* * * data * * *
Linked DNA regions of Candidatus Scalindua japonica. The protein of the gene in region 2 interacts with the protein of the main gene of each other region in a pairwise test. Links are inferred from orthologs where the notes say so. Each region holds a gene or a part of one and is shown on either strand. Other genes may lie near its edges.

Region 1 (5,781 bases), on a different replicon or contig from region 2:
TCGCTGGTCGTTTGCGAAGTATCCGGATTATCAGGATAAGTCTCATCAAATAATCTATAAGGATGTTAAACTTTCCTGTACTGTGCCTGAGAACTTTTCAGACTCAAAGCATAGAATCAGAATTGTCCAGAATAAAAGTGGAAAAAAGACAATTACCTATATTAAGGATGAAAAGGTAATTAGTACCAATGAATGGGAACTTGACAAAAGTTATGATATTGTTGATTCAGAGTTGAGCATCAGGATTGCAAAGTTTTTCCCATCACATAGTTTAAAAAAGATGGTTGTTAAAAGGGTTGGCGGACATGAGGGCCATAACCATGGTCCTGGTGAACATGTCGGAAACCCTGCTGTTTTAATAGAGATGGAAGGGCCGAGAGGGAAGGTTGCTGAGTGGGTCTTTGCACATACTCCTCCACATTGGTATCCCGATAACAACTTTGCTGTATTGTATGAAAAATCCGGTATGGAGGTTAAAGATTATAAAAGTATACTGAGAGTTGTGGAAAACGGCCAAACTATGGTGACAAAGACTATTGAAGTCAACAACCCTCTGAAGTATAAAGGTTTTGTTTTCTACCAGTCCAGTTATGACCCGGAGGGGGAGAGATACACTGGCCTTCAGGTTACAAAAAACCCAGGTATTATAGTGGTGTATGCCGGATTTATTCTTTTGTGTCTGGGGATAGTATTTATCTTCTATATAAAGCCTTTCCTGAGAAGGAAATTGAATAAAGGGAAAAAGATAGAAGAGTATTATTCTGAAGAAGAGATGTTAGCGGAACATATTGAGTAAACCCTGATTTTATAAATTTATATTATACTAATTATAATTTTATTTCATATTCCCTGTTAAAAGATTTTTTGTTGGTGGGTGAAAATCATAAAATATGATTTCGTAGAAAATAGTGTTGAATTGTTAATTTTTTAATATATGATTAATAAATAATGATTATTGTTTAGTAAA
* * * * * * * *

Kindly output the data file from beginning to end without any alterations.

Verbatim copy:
Linked DNA regions of Candidatus Scalindua japonica. The protein of the gene in region 2 interacts with the protein of the main gene of each other region in a pairwise test. Links are inferred from orthologs where the notes say so. Each region holds a gene or a part of one and is shown on either strand. Other genes may lie near its edges.

Region 1 (5,781 bases), on a different replicon or contig from region 2:
TCGCTGGTCGTTTGCGAAGTATCCGGATTATCAGGATAAGTCTCATCAAATAATCTATAAGGATGTTAAACTTTCCTGTACTGTGCCTGAGAACTTTTCAGACTCAAAGCATAGAATCAGAATTGTCCAGAATAAAAGTGGAAAAAAGACAATTACCTATATTAAGGATGAAAAGGTAATTAGTACCAATGAATGGGAACTTGACAAAAGTTATGATATTGTTGATTCAGAGTTGAGCATCAGGATTGCAAAGTTTTTCCCATCACATAGTTTAAAAAAGATGGTTGTTAAAAGGGTTGGCGGACATGAGGGCCATAACCATGGTCCTGGTGAACATGTCGGAAACCCTGCTGTTTTAATAGAGATGGAAGGGCCGAGAGGGAAGGTTGCTGAGTGGGTCTTTGCACATACTCCTCCACATTGGTATCCCGATAACAACTTTGCTGTATTGTATGAAAAATCCGGTATGGAGGTTAAAGATTATAAAAGTATACTGAGAGTTGTGGAAAACGGCCAAACTATGGTGACAAAGACTATTGAAGTCAACAACCCTCTGAAGTATAAAGGTTTTGTTTTCTACCAGTCCAGTTATGACCCGGAGGGGGAGAGATACACTGGCCTTCAGGTTACAAAAAACCCAGGTATTATAGTGGTGTATGCCGGATTTATTCTTTTGTGTCTGGGGATAGTATTTATCTTCTATATAAAGCCTTTCCTGAGAAGGAAATTGAATAAAGGGAAAAAGATAGAAGAGTATTATTCTGAAGAAGAGATGTTAGCGGAACATATTGAGTAAACCCTGATTTTATAAATTTATATTATACTAATTATAATTTTATTTCATATTCCCTGTTAAAAGATTTTTTGTTGGTGGGTGAAAATCATAAAATATGATTTCGTAGAAAATAGTGTTGAATTGTTAATTTTTTAATATATGATTAATAAATAATGATTATTGTTTAGTAAA